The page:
Racist signs are going up in a Denver neighborhood, and the commenters are fine with that

The Denver Post is reporting on a series of racist signs being posted in a Denver neighborhood. The signs read: “Get rid of the poor Hispanics. White power.”

But the real surprise was in the comments to the post, where most everyone is defending the signs.

Some of the commenters couldn’t figure out what was racist about the message:


A number of the commenters felt that this fell under “freedom of speech,” and was no difference than posting signs around the neighborhood with your political opinions:


Is it just free speech?

I’d argue that this border on, if not is, an attempt to push a minority group, or keep them, out of your neighborhood.  That could run into federal fair housing non-discrimination laws and rules.  For example, here’s a summary of one portion of the law:

It is illegal for anyone to:

  • Threaten, coerce, intimidate or interfere with anyone exercising a fair housing right or assisting others who exercise that right
  • Advertise or make any statement that indicates a limitation or preference based on race, color, national origin, religion, sex, familial status, or handicap. This prohibition against discriminatory advertising applies to single-family and owner-occupied housing that is otherwise exempt from the Fair Housing Act.

Then again, in terms of the gravity of the situation, we let the Nazis march in Skokie all those many years ago, and is this really any different, really any worse, than Nazis down main street in a Jewish suburb of Chicago?

But maybe it depends on the message.  Could the Nazis march and spew their anti-semitic filth so long as they don’t also add, “Jews out of Skokie”?  Is that the kicker that crosses the line – wanting Jews to move, while claiming Jews are genetically inferior, or should all die, doesn’t cross the same line?

I’m not terribly sympathetic to the sign-makers’ freedom of speech here, but the commenters, perhaps unwittingly, raise an interesting question as to when speech crosses the line requiring government action.  Meaning, how far does speech have to go before the police can, and should, get involved?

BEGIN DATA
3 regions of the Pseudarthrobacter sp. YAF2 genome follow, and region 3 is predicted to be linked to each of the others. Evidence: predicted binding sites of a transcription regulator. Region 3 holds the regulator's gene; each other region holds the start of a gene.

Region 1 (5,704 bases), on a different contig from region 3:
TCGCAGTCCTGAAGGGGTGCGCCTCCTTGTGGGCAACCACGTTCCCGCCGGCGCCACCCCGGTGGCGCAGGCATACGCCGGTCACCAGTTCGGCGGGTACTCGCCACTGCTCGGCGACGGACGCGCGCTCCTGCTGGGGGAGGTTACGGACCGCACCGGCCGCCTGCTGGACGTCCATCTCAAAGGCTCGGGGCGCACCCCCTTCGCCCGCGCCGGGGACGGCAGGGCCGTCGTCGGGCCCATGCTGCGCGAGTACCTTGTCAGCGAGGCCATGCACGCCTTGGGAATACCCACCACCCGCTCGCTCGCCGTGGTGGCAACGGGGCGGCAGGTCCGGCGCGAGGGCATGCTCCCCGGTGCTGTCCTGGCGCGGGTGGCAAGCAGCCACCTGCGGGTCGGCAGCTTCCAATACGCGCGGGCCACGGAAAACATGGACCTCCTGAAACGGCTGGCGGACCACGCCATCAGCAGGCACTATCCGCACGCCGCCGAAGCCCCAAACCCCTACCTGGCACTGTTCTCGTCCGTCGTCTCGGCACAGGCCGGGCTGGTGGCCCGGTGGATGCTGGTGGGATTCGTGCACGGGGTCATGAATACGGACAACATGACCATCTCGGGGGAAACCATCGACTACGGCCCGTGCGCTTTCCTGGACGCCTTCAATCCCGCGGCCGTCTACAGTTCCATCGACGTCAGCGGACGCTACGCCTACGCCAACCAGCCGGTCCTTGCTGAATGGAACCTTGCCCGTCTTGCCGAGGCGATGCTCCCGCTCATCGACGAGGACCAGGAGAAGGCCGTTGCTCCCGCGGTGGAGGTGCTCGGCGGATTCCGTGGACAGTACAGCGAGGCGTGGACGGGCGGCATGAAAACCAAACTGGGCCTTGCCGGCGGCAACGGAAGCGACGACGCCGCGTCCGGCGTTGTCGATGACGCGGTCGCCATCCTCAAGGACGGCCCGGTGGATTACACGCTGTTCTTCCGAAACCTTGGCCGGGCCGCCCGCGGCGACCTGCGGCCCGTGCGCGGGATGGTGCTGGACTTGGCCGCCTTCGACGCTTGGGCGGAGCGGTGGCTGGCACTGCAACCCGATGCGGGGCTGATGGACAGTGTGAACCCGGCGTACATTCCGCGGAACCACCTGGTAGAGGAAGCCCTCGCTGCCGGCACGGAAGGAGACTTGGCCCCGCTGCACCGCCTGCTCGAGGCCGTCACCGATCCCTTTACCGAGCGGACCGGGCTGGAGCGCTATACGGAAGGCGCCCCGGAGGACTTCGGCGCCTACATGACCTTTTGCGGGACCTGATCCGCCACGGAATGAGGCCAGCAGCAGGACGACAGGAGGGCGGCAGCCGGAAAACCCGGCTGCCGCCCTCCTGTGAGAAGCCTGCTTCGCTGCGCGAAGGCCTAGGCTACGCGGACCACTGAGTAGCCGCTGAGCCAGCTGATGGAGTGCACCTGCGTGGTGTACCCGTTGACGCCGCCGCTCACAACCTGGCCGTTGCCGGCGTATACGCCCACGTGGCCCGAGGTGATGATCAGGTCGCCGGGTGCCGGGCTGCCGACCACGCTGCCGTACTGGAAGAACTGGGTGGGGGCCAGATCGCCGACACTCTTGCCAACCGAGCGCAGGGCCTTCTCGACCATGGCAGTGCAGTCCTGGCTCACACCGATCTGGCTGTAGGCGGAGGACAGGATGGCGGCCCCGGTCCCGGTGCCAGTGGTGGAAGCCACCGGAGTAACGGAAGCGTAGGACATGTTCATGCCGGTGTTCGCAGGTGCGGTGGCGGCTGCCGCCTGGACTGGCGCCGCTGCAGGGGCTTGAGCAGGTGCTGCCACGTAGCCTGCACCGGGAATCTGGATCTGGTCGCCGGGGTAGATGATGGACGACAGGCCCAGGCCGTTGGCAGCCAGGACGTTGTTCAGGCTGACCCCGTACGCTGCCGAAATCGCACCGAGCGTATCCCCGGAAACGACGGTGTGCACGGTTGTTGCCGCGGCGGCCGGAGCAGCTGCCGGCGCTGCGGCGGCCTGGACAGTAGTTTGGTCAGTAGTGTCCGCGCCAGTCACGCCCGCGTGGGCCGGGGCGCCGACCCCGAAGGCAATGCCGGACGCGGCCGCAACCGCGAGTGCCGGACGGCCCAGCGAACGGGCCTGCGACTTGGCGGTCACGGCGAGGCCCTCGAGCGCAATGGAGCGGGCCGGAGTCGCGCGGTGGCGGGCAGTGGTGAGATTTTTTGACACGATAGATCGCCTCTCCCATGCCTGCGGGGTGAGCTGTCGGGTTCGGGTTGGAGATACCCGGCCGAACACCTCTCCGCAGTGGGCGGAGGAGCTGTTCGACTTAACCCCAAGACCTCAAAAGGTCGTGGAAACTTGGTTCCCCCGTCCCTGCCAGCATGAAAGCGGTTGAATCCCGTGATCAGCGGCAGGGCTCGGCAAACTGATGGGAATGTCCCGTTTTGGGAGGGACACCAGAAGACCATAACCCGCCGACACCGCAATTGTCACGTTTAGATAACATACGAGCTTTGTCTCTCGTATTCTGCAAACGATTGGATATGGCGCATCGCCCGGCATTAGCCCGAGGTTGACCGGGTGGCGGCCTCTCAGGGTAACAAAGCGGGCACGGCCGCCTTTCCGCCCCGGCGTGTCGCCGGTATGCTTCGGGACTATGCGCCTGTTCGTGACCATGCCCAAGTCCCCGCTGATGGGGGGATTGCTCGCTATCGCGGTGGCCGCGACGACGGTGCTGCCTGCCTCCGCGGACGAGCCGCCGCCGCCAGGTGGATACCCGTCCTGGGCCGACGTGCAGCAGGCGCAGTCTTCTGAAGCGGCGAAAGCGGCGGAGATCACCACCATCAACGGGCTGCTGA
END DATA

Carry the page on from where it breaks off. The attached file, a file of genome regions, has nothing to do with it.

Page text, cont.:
And, while we tend to accept that someone is permitted to be a racist, and spew all the hate he wants, he can’t do it in a way that infringes on your rights.  And one of those rights is to be able to live where you want, buy a home or rent an apartment where you want.

Of course, some of the commenters thought perhaps this was a “false flag” operation.  False flags are a favorite notion of the conspiracy-minded crowd.  Basically, they’re fake conflicts started by someone (usually the government) with an ulterior motive. So in this case, the false flag might be the government wants to clamp down on whitey, or something, and is trying to provide a justification for that clampdown.



I’ve got a call into a house-lawyer friend to ask about the details of this, and see if this kind of rhetoric and actions get us into fair-housing territory.

I’ll leave you with this comment, which did make me chuckle:


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CyberDisobedience on Substack | @aravosis | Facebook | Instagram | LinkedIn. John Aravosis is the Executive Editor of AMERICAblog, which he founded in 2004. He has a joint law degree (JD) and masters in Foreign Service from Georgetown; and has worked in the US Senate, World Bank, Children's Defense Fund, the United Nations Development Programme, and as a stringer for the Economist. He is a frequent TV pundit, having appeared on the O'Reilly Factor, Hardball, World News Tonight, Nightline, AM Joy & Reliable Sources, among others. John lives in Washington, DC. .

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